Spice of Life: Childhood, treasure box of priceless pearls from past
Today, I could give anything to feel that wonder which seems to escape me in this day and age. The remainder of our days were filled with hikes, strawberry picking, gully cricket with neighbourhood kids, home-baked chocolate cakes with milk and hours of playing carrom.
Childhood memories are like a pirate’s treasure box stashed away carefully to be used in times of need. It is a reminder of a period of time when laughter and games were bountiful, and happiness was not a luxury. As I sat down one day with my friend reminiscing about the days gone by, one memory jumped out at me.
Decades ago, when I was a girl of 10, we were on a family holiday to the hill station of Dalhousie in Himachal Pradesh. A day before leaving, my eight-year-old brother and I packed a box full of goodies to munch on the way and a bagful of books to read on our getaway. Unable to contain our excitement we hardly slept the night before whiling away the hours by dreaming about the adventures ahead. Finally, we departed and as the car climbed higher, the air grew mistier and soon we were among clouds and lush landscapes.
On reaching our destination, a cute cottage owned by one of the town residents, we were welcomed by the owner’s daughter who gave us a tour of the property. Our faces lit up on seeing the red hues emanating from a gorgeous strawberry garden in the backyard. The tiredness of the seven-hour journey seemed to vanish away as we greedily plucked and stuffed ourselves with the luscious fruit, scarcely available at that time in cities. The rest of the evening went by quickly as we explored the nearby forest for pathways, squirrels and wild mushrooms. Soon the dinner bell rang, and hearing it reverberating in the hills, we rushed to the house eager to satiate our hunger pangs. We dug into local delicacies prepared by our hosts as they regaled us with folklore dating generations back. Come bedtime and we could hardly get through a page of Enid Blyton’s Enchanted Wood, our eyes heavy and hearts full.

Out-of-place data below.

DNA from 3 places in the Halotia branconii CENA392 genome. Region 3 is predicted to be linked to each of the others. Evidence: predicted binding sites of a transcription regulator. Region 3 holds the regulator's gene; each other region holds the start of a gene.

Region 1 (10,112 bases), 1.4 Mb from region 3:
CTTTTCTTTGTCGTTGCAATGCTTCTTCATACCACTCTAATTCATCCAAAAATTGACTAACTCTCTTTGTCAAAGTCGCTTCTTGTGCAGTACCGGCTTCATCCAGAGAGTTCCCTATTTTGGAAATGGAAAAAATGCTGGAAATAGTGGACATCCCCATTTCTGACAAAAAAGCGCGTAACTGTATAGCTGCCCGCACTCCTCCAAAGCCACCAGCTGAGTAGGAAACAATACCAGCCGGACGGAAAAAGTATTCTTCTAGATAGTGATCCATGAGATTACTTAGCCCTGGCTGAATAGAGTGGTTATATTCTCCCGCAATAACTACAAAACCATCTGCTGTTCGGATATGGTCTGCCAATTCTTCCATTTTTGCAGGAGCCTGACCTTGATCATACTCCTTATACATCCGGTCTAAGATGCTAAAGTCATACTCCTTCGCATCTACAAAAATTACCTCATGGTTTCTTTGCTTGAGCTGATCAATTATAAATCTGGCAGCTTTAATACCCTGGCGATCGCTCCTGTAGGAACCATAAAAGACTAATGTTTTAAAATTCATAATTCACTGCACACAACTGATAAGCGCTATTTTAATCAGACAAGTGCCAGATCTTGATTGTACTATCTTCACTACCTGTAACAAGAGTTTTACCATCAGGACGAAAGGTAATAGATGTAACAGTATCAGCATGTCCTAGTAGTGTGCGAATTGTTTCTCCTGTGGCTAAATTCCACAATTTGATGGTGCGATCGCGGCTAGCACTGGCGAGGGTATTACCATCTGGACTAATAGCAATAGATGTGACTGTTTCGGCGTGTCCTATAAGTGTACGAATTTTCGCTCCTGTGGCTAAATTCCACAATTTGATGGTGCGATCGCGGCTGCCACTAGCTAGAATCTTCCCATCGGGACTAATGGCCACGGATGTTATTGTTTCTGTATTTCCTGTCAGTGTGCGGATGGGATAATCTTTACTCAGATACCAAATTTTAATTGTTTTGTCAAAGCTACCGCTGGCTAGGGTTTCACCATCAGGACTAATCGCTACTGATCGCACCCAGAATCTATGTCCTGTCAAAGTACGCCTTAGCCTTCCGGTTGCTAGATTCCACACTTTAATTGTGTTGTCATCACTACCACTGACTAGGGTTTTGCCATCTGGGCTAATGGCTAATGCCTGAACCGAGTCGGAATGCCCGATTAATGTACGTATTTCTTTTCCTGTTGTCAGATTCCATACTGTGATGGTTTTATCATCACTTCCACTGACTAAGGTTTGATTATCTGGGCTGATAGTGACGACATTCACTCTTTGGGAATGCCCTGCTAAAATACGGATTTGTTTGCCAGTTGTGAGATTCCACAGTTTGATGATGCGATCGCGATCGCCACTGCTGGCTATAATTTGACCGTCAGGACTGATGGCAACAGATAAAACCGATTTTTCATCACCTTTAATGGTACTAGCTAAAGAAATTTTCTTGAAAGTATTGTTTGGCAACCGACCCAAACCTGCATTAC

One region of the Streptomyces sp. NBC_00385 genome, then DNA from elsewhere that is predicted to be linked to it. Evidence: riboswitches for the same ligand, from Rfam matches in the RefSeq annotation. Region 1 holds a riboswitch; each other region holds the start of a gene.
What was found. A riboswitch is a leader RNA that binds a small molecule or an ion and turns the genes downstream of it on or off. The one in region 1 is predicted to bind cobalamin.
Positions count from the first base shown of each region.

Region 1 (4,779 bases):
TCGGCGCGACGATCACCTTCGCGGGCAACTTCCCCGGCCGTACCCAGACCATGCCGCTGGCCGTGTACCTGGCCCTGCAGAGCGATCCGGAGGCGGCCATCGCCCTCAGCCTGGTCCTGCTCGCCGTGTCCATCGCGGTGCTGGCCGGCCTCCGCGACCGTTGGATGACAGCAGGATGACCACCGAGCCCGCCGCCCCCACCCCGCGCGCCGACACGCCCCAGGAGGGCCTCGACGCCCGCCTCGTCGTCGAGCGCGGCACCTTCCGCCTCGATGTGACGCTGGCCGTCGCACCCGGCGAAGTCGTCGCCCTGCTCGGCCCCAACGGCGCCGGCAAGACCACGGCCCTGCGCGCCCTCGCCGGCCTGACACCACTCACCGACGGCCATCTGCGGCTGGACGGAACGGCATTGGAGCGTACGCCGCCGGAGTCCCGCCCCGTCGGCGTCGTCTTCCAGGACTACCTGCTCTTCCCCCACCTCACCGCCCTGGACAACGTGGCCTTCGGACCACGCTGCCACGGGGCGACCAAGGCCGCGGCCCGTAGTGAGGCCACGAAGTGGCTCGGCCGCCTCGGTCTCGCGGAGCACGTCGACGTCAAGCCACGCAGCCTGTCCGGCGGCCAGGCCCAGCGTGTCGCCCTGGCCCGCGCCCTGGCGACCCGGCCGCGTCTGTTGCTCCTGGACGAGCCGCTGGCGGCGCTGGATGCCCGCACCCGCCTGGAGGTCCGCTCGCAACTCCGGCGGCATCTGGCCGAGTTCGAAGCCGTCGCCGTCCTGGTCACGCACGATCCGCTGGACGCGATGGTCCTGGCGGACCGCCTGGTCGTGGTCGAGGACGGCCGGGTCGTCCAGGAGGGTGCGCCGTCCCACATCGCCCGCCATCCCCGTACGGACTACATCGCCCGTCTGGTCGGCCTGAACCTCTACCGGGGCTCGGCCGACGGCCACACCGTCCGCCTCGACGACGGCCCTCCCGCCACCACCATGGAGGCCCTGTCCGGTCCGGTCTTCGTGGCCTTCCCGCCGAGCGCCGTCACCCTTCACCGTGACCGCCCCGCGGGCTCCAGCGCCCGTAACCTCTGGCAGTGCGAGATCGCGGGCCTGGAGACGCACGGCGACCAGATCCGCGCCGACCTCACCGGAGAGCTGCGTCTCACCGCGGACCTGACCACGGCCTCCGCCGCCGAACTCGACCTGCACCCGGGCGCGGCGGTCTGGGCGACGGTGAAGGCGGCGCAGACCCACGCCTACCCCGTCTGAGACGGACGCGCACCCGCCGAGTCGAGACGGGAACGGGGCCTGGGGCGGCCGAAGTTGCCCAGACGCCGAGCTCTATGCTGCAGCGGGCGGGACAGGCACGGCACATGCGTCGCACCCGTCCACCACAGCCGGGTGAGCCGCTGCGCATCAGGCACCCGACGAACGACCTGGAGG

The next day, shoes strapped on, sticks in hand, stuffed backpacks with jam sandwiches, hot tea and water, we marched onto a hiking trail a little distance away from our lodgings. We decided to spot and name as many insects and birds as we could during the arduous trek, our parents and the local guide helping us along the way. Sipping on our refreshments and listening to the sounds of the forest was all the entertainment we needed in those times.
As we reached our final stop, a temple at the top of the hill, the sight that awaited us took our breath away. The clouds, which as kids seemed so far away, swayed beneath us along with uncountable mountains dotted with pine trees. Today, I could give anything to feel that wonder and awe which seems to escape me in this day and age. The remainder of our days were filled with many such hikes, strawberry picking, gully cricket with the neighbourhood kids, home-baked chocolate cakes with milk and hours of playing carrom.
Today whenever I think of this holiday, the sweet memories pour in like raindrops on barren land, filling me with warmth and gratefulness for the priceless pearls of the past. firstname.lastname@example.org
The writer is a Ludhiana-based freelance contributor